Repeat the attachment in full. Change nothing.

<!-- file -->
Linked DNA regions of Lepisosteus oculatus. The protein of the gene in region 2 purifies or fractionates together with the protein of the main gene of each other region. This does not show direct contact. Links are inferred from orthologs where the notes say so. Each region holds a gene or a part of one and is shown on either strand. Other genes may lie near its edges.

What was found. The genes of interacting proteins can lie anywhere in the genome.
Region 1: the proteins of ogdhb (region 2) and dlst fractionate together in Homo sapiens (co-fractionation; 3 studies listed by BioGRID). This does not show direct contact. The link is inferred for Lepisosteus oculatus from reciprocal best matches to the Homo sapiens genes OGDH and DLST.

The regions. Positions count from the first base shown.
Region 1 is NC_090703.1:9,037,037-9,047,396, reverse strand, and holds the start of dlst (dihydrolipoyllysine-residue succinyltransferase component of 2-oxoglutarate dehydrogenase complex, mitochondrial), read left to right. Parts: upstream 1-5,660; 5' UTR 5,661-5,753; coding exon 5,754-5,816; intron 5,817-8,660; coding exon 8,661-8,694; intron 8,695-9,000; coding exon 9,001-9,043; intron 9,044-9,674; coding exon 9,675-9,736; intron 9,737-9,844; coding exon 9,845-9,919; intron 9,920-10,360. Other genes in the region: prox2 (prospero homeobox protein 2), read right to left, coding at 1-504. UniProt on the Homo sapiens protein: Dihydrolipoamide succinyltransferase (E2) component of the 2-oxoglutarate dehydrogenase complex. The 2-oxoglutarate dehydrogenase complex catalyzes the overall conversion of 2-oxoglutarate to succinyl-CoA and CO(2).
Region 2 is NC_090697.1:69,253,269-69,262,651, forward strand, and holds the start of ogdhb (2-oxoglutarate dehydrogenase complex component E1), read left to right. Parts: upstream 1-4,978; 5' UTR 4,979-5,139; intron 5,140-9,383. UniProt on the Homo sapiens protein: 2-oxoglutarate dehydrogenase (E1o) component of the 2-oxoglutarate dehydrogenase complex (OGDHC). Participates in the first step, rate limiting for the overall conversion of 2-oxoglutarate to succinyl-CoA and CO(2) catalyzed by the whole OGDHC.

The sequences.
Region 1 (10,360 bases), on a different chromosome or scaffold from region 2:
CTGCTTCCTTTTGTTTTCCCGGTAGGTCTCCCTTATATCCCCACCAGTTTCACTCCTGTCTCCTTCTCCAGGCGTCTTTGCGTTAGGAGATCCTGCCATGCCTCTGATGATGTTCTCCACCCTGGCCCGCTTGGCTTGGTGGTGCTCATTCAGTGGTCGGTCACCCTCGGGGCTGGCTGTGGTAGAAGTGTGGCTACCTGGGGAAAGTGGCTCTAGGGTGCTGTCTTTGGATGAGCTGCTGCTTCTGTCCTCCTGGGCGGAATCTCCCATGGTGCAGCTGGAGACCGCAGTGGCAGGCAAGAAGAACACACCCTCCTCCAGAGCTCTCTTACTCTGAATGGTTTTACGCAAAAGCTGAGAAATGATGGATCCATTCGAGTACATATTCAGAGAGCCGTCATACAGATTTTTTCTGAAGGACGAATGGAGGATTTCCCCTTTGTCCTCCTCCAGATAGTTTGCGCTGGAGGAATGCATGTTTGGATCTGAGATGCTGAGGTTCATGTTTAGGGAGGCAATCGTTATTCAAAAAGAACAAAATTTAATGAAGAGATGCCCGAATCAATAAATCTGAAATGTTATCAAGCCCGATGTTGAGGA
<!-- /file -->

Linked DNA regions of Lepisosteus oculatus. The protein of the gene in region 2 purifies or fractionates together with the protein of the main gene of each other region. This does not show direct contact. Links are inferred from orthologs where the notes say so. Each region holds a gene or a part of one and is shown on either strand. Other genes may lie near its edges.

What was found. The genes of interacting proteins can lie anywhere in the genome.
Region 1: the proteins of ogdhb (region 2) and dlst fractionate together in Homo sapiens (co-fractionation; 3 studies listed by BioGRID). This does not show direct contact. The link is inferred for Lepisosteus oculatus from reciprocal best matches to the Homo sapiens genes OGDH and DLST.

The regions. Positions count from the first base shown.
Region 1 is NC_090703.1:9,037,037-9,047,396, reverse strand, and holds the start of dlst (dihydrolipoyllysine-residue succinyltransferase component of 2-oxoglutarate dehydrogenase complex, mitochondrial), read left to right. Parts: upstream 1-5,660; 5' UTR 5,661-5,753; coding exon 5,754-5,816; intron 5,817-8,660; coding exon 8,661-8,694; intron 8,695-9,000; coding exon 9,001-9,043; intron 9,044-9,674; coding exon 9,675-9,736; intron 9,737-9,844; coding exon 9,845-9,919; intron 9,920-10,360. Other genes in the region: prox2 (prospero homeobox protein 2), read right to left, coding at 1-504. UniProt on the Homo sapiens protein: Dihydrolipoamide succinyltransferase (E2) component of the 2-oxoglutarate dehydrogenase complex. The 2-oxoglutarate dehydrogenase complex catalyzes the overall conversion of 2-oxoglutarate to succinyl-CoA and CO(2).
Region 2 is NC_090697.1:69,253,269-69,262,651, forward strand, and holds the start of ogdhb (2-oxoglutarate dehydrogenase complex component E1), read left to right. Parts: upstream 1-4,978; 5' UTR 4,979-5,139; intron 5,140-9,383. UniProt on the Homo sapiens protein: 2-oxoglutarate dehydrogenase (E1o) component of the 2-oxoglutarate dehydrogenase complex (OGDHC). Participates in the first step, rate limiting for the overall conversion of 2-oxoglutarate to succinyl-CoA and CO(2) catalyzed by the whole OGDHC.

The sequences.
Region 1 (10,360 bases), on a different chromosome or scaffold from region 2:
CTGCTTCCTTTTGTTTTCCCGGTAGGTCTCCCTTATATCCCCACCAGTTTCACTCCTGTCTCCTTCTCCAGGCGTCTTTGCGTTAGGAGATCCTGCCATGCCTCTGATGATGTTCTCCACCCTGGCCCGCTTGGCTTGGTGGTGCTCATTCAGTGGTCGGTCACCCTCGGGGCTGGCTGTGGTAGAAGTGTGGCTACCTGGGGAAAGTGGCTCTAGGGTGCTGTCTTTGGATGAGCTGCTGCTTCTGTCCTCCTGGGCGGAATCTCCCATGGTGCAGCTGGAGACCGCAGTGGCAGGCAAGAAGAACACACCCTCCTCCAGAGCTCTCTTACTCTGAATGGTTTTACGCAAAAGCTGAGAAATGATGGATCCATTCGAGTACATATTCAGAGAGCCGTCATACAGATTTTTTCTGAAGGACGAATGGAGGATTTCCCCTTTGTCCTCCTCCAGATAGTTTGCGCTGGAGGAATGCATGTTTGGATCTGAGATGCTGAGGTTCATGTTTAGGGAGGCAATCGTTATTCAAAAAGAACAAAATTTAATGAAGAGATGCCCGAATCAATAAATCTGAAATGTTATCAAGCCCGATGTTGAGGA